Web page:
It’s easy to be so close to a problem that an out-of-the-box solution is hard to visualize. We have found that by closely examining the problem from all sides and comparing it to other challenges you face, you are more likely to discover the “elegant” solution – a simple solution that solves multiple problems. We have all been brainwashed over the years by our education, professional practices, and experience to think that certain types of problems can only be solved in certain prescribed ways: legal – get a lawyer; poor sales – advertise more; negotiation – meet in the middle, and so on.
What guiding principles did we use at Barefoot Cellars to arrive at out-of-the-boxes solutions to conventional problems? Here’s an example of a seemingly insurmountable problem we faced and how we solved it:
Many folks think that getting a trademark is protection in itself. It is not. Many folks think the government enforces the trademark. It does not. When you have an international brand, you must have trademarks all over the world. And, more importantly, you have to exercise constant vigilance that your “marks” are not being infringed upon. If you allow someone to copy your mark, you can lose it in that jurisdiction. Your rights can be enforced in a civil or administrative court, but that means you have to pay lawyers to write cease and desist letters, make threats, and file lawsuits. It can lead to a legal battle that can last years and cost hundreds of thousands of dollars. After a prolonged period of time, it usually comes down to whoever has the most money wins.
Well, we didn’t have much money when a large distiller in a big European country copied our mark on one of their products. When we first asked them to stop and cited our EU trademark, they implied that we didn’t have a prayer, citing their huge budget and in-house legal department. They said we couldn’t sustain a protracted lawsuit in a foreign country. Even though our trademark counsel advised we likely would eventually win, they were right! So we were forced to take an entirely different approach.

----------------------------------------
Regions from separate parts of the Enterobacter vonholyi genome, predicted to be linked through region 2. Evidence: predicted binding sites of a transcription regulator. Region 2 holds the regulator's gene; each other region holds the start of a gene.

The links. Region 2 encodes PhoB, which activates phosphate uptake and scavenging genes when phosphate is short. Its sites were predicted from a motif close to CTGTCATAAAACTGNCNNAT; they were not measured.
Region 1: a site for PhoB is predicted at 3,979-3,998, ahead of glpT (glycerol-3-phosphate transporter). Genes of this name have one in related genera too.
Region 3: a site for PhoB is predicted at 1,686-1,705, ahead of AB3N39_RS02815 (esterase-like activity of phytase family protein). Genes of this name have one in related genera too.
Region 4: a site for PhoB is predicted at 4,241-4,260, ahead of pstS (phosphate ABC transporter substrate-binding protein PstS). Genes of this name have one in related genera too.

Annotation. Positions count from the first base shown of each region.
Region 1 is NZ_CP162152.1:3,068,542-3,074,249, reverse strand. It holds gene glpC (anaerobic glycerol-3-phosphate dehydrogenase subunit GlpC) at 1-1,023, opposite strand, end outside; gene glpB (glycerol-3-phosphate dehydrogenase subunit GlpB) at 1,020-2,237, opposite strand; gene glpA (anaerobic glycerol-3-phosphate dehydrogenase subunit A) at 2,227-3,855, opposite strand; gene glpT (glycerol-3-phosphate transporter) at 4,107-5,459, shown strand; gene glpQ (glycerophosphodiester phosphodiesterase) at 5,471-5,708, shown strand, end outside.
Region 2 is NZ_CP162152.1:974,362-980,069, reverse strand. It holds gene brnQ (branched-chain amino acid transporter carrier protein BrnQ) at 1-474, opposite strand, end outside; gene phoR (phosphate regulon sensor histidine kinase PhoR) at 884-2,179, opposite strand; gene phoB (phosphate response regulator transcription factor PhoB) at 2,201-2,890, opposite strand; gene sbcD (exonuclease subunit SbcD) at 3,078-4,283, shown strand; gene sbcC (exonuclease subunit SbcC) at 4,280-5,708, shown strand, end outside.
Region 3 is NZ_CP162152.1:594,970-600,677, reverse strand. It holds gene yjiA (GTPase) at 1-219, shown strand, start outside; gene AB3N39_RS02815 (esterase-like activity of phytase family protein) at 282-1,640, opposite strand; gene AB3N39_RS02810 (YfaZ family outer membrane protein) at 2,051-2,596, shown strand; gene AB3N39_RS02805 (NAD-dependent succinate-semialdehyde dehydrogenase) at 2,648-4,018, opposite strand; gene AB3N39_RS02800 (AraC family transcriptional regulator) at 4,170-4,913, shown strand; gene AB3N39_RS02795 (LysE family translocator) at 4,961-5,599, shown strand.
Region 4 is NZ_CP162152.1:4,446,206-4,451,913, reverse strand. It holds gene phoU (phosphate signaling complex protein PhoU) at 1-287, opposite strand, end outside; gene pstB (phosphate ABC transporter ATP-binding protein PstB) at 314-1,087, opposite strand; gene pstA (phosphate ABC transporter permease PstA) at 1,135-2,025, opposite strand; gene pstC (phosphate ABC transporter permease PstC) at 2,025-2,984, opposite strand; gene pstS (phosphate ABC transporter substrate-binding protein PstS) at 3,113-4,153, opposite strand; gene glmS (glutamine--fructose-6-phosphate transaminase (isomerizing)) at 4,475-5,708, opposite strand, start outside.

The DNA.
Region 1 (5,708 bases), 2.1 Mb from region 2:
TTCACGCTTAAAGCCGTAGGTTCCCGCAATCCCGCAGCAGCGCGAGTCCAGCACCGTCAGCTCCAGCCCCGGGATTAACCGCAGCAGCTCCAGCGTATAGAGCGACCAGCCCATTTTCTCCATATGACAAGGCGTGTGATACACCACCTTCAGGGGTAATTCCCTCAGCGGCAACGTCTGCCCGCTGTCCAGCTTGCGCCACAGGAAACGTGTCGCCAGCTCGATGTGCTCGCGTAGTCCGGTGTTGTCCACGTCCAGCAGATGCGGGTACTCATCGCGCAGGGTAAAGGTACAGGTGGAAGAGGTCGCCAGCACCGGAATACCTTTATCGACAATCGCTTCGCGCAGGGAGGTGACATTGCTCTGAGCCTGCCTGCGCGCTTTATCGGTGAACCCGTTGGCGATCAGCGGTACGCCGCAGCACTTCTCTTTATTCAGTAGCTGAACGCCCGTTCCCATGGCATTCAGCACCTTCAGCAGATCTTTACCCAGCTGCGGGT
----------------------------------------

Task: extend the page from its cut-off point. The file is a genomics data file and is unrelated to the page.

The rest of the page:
We wrote a letter to all the retail buyers that carried both the infringer’s products and our products. The letter stated the infringement, showed our trade marks, and advised the buyers of confusion in the marketplace where both products were sold. We stated that we were not responsible for the quality of the infringer’s product. No buyer wants his customers to complain about being confused. No buyer will knowingly carry an illegally infringing product in his stores.
But we didn’t send the letters out just yet. Instead, we sent copies of the letters to the Chairman of the infringer’s Board with a note that read, “These letters are scheduled to go out today at 5PM PST.” The Chairman called us within an hour!
By identifying all who benefited by trademark compliance, and by realizing that, after all, even the infringing party did not want to cause problems for his buyers, we were able to quickly solve the problem outside of the legal process and without further fees. Sometimes you have to take the ten-thousand foot view to see other facets to your problem, who else is affected, and discover new ways of resolution. Being undercapitalized forced us to seek a more imaginative and frugal solution, once again proving that money does not solve all problems.